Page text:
3. Develop a mechanism to assess student understanding. Pre-class tasks can help the instructor tailor class content to match student need. Self-grading quizzes can provide students with self-knowledge as to where they need help. In-class activities can be structured so as to provide students with feedback both from their peers and the instructor.
  4. Use in-class activities that focus on higher level learning objectives. As described above, class time should be used to promote deeper learning and to increase the skill with which students can apply and synthesize the knowledge they gained when preparing for class (Brame, 2013)

Models for the Flipped Classroom

  • Assignment-based: In their book, Effective Grading, Walvoord and Johnson propose an assignment-based model for the flipped classroom where students are required to produce work, such as a piece of writing, prior to class. Class time is then be used to run activities that would generate productive feedback for that work. This model ensures students prepare for class, and reduces the need for the instructors to spend time outside of class producing extensive feedback on student work (1998, as cited in Brame, 2013).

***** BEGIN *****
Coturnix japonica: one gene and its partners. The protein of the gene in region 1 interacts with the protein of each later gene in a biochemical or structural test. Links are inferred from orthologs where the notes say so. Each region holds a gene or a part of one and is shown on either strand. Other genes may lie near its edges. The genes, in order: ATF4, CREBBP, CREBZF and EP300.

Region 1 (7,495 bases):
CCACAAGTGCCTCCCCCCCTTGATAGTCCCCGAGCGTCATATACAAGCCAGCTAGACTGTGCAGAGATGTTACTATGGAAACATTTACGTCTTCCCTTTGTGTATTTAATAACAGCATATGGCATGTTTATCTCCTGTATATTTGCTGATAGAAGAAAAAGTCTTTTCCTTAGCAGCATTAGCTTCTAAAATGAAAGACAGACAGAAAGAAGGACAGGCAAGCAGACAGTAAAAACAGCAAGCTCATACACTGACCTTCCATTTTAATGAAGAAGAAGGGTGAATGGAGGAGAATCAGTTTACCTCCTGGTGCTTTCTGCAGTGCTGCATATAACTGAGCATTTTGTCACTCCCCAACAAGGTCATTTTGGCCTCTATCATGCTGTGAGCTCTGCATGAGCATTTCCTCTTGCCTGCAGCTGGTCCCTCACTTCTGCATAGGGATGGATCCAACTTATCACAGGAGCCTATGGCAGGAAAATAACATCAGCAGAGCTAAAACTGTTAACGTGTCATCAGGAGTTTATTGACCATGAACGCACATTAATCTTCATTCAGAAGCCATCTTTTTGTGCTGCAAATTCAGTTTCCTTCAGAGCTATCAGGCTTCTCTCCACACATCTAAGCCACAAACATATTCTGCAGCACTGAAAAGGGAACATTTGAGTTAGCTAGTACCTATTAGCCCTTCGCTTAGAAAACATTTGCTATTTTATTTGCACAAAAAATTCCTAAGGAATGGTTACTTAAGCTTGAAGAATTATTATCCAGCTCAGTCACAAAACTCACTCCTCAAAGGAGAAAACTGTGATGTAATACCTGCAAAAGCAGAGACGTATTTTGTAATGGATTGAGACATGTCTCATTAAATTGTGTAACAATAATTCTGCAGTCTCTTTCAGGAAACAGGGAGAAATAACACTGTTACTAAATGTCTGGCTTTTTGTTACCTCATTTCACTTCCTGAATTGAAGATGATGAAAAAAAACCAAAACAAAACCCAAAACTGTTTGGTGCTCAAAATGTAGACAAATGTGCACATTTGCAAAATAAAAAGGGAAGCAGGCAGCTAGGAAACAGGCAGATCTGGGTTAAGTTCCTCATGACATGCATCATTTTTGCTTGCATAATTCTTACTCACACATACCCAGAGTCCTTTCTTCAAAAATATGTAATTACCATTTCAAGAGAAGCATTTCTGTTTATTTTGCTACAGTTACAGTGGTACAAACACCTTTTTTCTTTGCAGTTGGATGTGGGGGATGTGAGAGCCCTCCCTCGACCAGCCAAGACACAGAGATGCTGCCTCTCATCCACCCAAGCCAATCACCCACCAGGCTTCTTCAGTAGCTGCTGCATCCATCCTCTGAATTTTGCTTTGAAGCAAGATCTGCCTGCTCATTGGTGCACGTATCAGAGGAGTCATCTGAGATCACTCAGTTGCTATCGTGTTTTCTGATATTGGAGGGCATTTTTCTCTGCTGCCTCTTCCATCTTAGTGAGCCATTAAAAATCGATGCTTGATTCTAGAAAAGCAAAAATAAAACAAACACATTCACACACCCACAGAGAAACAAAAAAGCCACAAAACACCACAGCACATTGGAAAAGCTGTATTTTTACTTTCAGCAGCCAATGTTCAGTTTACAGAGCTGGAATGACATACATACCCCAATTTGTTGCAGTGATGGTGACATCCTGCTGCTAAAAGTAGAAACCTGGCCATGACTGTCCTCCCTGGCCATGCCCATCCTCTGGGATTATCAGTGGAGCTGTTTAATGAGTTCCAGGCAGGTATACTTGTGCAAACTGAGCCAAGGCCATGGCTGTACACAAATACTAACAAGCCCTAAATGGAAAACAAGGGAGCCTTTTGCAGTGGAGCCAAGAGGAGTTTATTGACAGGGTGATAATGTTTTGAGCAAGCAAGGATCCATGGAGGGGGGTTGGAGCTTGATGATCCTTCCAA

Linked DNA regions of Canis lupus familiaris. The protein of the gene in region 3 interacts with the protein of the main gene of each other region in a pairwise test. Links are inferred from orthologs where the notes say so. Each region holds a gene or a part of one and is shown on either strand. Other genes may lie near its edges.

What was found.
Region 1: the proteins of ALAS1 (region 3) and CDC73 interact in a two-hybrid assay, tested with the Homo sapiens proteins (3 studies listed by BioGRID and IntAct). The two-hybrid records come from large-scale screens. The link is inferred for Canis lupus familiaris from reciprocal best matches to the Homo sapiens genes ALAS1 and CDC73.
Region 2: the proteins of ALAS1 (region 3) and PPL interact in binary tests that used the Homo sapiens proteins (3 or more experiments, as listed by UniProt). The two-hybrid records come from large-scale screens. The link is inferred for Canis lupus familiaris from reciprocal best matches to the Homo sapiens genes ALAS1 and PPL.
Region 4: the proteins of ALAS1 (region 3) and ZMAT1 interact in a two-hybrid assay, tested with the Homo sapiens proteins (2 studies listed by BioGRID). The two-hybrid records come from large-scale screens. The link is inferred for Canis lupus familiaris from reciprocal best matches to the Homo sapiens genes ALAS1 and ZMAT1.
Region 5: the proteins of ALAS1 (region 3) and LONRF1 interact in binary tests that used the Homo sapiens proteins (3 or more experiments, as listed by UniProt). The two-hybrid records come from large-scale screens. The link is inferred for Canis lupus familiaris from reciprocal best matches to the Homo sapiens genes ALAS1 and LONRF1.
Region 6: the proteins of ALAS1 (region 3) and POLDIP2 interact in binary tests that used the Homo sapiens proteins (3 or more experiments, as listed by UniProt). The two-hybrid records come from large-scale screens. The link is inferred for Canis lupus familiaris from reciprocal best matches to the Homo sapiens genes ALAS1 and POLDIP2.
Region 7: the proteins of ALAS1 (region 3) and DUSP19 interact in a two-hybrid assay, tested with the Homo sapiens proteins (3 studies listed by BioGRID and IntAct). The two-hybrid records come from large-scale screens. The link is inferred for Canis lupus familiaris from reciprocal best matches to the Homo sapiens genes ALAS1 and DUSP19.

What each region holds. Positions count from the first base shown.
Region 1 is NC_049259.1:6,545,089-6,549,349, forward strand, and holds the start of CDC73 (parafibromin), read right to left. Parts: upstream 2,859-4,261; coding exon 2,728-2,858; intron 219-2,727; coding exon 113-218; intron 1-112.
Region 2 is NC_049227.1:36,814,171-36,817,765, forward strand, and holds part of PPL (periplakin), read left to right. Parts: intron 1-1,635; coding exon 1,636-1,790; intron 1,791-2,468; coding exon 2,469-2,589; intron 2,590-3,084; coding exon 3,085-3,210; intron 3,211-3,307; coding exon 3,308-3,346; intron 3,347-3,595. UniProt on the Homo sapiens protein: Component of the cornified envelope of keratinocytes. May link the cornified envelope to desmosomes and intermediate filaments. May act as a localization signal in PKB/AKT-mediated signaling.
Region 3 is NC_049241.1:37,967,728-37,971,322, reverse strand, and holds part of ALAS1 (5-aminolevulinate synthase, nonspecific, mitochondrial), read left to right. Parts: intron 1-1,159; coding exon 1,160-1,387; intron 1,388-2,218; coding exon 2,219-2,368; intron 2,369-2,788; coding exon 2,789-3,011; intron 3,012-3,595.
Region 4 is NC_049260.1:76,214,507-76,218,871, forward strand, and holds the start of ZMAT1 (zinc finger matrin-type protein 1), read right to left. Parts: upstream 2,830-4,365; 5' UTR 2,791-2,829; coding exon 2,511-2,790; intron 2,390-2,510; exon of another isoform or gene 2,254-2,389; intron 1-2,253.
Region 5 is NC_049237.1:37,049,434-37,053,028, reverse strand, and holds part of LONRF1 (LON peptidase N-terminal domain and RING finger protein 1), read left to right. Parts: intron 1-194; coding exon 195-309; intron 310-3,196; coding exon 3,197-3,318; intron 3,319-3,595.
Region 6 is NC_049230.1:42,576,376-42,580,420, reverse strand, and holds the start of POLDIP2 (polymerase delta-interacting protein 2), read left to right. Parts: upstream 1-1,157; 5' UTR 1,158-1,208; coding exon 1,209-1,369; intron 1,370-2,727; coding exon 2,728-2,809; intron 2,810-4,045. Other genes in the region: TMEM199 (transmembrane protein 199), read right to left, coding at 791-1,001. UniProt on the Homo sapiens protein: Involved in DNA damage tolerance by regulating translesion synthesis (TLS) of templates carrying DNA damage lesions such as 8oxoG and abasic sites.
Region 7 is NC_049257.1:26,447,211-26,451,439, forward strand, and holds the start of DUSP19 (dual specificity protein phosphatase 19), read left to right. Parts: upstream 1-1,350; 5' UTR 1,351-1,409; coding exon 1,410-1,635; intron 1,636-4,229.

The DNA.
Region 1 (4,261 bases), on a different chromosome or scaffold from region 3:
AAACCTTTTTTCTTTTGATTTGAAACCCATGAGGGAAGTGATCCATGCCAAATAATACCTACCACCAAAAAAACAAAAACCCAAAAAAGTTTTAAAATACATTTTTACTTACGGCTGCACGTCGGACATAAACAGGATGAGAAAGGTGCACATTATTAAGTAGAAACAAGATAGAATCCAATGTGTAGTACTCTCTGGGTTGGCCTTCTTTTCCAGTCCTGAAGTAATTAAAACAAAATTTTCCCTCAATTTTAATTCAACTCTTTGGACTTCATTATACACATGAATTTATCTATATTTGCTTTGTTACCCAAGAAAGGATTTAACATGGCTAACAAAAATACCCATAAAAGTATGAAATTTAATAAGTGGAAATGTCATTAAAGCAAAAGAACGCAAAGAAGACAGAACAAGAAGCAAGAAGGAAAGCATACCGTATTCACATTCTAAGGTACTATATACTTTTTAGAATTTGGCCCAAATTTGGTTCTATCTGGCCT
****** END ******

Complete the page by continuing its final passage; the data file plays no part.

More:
• Universal Design: Lage, Platt, and Treglia developed a flipped classroom approach in order to address the diversity of student learning needs. In their model, students are provided with a variety of material to review outside of class, including readings, lecture videos, screencasts of PowerPoint presentations with voice-over, and printable slides. Class time is spent on activities that encourage students to process and apply course principles, ranging from mini-lectures in response to student questions to experiments to small group discussions of problems (2000, as cited in Brame, 2013). This model successfully integrates two of the three best practices in universal design for learning—representation (using a variety of methods to present course material) and engagement (using a variety of methods to capture student’s attention) (Ohio State University).
  • Peer Instruction: In this model, developed by Mazur and Crouch, class time consists of mini-lectures followed by conceptual questions. These conceptual questions are posed to the entire class via a personal response system, in this case, clickers. If a large proportion of the class answers incorrectly, the students form small groups to reconsider the question. After these guided small group discussions, students must answer the question again, with the instructor providing feedback and explanation as needed. This cycle is repeated for the rest of the class, with each iteration taking about 15 minutes (2001, as cited in Brame, 2013).

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"The LTO Best Practices" is produced monthly by Michelle Schwartz, Research Associate at The Learning & Teaching Office of Ryerson University.

Do you have any thoughts, suggestions, or best practices that you would like to see appear in this newsletter? Please send all submissions to michelle.schwartz@ryerson.ca. We look forward to including your contributions in our next issue!